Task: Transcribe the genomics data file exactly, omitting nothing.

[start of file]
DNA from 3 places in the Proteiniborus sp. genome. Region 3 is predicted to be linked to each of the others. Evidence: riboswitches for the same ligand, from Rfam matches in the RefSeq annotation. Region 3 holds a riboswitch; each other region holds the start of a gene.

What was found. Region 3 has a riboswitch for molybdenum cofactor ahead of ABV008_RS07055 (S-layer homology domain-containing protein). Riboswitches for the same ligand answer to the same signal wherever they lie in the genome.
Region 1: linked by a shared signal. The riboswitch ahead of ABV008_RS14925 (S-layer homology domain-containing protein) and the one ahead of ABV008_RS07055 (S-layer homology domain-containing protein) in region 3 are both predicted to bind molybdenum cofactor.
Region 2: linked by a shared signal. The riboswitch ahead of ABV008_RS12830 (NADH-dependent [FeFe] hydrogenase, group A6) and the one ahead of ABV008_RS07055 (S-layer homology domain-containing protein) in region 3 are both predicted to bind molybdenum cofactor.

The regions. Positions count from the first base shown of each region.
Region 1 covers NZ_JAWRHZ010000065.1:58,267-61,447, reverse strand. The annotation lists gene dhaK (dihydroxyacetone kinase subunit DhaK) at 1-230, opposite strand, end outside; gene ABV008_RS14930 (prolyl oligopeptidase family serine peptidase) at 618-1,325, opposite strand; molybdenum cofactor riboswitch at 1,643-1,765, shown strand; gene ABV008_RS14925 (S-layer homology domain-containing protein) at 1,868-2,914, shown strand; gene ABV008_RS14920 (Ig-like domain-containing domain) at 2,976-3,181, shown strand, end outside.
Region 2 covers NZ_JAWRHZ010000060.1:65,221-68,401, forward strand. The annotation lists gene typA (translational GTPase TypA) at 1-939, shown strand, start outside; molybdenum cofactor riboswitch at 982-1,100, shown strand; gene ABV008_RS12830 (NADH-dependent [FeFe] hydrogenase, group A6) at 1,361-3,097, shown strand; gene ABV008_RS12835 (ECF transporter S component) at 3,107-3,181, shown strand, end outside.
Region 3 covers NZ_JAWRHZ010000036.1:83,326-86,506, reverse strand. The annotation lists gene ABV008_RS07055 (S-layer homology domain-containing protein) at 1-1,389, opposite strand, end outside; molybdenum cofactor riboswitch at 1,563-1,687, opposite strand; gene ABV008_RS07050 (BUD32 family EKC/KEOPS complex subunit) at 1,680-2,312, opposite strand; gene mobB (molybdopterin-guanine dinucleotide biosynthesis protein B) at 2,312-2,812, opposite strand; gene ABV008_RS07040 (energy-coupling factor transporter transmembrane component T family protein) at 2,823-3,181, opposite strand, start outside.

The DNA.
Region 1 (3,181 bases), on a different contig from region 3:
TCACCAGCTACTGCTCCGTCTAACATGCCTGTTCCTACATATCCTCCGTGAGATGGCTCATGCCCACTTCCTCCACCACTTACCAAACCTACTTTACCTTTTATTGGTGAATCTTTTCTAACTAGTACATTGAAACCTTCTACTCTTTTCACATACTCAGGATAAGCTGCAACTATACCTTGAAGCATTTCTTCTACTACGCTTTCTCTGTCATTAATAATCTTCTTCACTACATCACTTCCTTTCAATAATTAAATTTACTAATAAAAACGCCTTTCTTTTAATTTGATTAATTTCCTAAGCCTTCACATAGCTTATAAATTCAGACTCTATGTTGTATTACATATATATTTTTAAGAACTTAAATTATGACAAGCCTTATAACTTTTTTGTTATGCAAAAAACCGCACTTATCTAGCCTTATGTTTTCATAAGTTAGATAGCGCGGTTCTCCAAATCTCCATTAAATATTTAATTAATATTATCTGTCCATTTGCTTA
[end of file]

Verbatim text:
DNA from 3 places in the Proteiniborus sp. genome. Region 3 is predicted to be linked to each of the others. Evidence: riboswitches for the same ligand, from Rfam matches in the RefSeq annotation. Region 3 holds a riboswitch; each other region holds the start of a gene.

What was found. Region 3 has a riboswitch for molybdenum cofactor ahead of ABV008_RS07055 (S-layer homology domain-containing protein). Riboswitches for the same ligand answer to the same signal wherever they lie in the genome.
Region 1: linked by a shared signal. The riboswitch ahead of ABV008_RS14925 (S-layer homology domain-containing protein) and the one ahead of ABV008_RS07055 (S-layer homology domain-containing protein) in region 3 are both predicted to bind molybdenum cofactor.
Region 2: linked by a shared signal. The riboswitch ahead of ABV008_RS12830 (NADH-dependent [FeFe] hydrogenase, group A6) and the one ahead of ABV008_RS07055 (S-layer homology domain-containing protein) in region 3 are both predicted to bind molybdenum cofactor.

The regions. Positions count from the first base shown of each region.
Region 1 covers NZ_JAWRHZ010000065.1:58,267-61,447, reverse strand. The annotation lists gene dhaK (dihydroxyacetone kinase subunit DhaK) at 1-230, opposite strand, end outside; gene ABV008_RS14930 (prolyl oligopeptidase family serine peptidase) at 618-1,325, opposite strand; molybdenum cofactor riboswitch at 1,643-1,765, shown strand; gene ABV008_RS14925 (S-layer homology domain-containing protein) at 1,868-2,914, shown strand; gene ABV008_RS14920 (Ig-like domain-containing domain) at 2,976-3,181, shown strand, end outside.
Region 2 covers NZ_JAWRHZ010000060.1:65,221-68,401, forward strand. The annotation lists gene typA (translational GTPase TypA) at 1-939, shown strand, start outside; molybdenum cofactor riboswitch at 982-1,100, shown strand; gene ABV008_RS12830 (NADH-dependent [FeFe] hydrogenase, group A6) at 1,361-3,097, shown strand; gene ABV008_RS12835 (ECF transporter S component) at 3,107-3,181, shown strand, end outside.
Region 3 covers NZ_JAWRHZ010000036.1:83,326-86,506, reverse strand. The annotation lists gene ABV008_RS07055 (S-layer homology domain-containing protein) at 1-1,389, opposite strand, end outside; molybdenum cofactor riboswitch at 1,563-1,687, opposite strand; gene ABV008_RS07050 (BUD32 family EKC/KEOPS complex subunit) at 1,680-2,312, opposite strand; gene mobB (molybdopterin-guanine dinucleotide biosynthesis protein B) at 2,312-2,812, opposite strand; gene ABV008_RS07040 (energy-coupling factor transporter transmembrane component T family protein) at 2,823-3,181, opposite strand, start outside.

The DNA.
Region 1 (3,181 bases), on a different contig from region 3:
TCACCAGCTACTGCTCCGTCTAACATGCCTGTTCCTACATATCCTCCGTGAGATGGCTCATGCCCACTTCCTCCACCACTTACCAAACCTACTTTACCTTTTATTGGTGAATCTTTTCTAACTAGTACATTGAAACCTTCTACTCTTTTCACATACTCAGGATAAGCTGCAACTATACCTTGAAGCATTTCTTCTACTACGCTTTCTCTGTCATTAATAATCTTCTTCACTACATCACTTCCTTTCAATAATTAAATTTACTAATAAAAACGCCTTTCTTTTAATTTGATTAATTTCCTAAGCCTTCACATAGCTTATAAATTCAGACTCTATGTTGTATTACATATATATTTTTAAGAACTTAAATTATGACAAGCCTTATAACTTTTTTGTTATGCAAAAAACCGCACTTATCTAGCCTTATGTTTTCATAAGTTAGATAGCGCGGTTCTCCAAATCTCCATTAAATATTTAATTAATATTATCTGTCCATTTGCTTA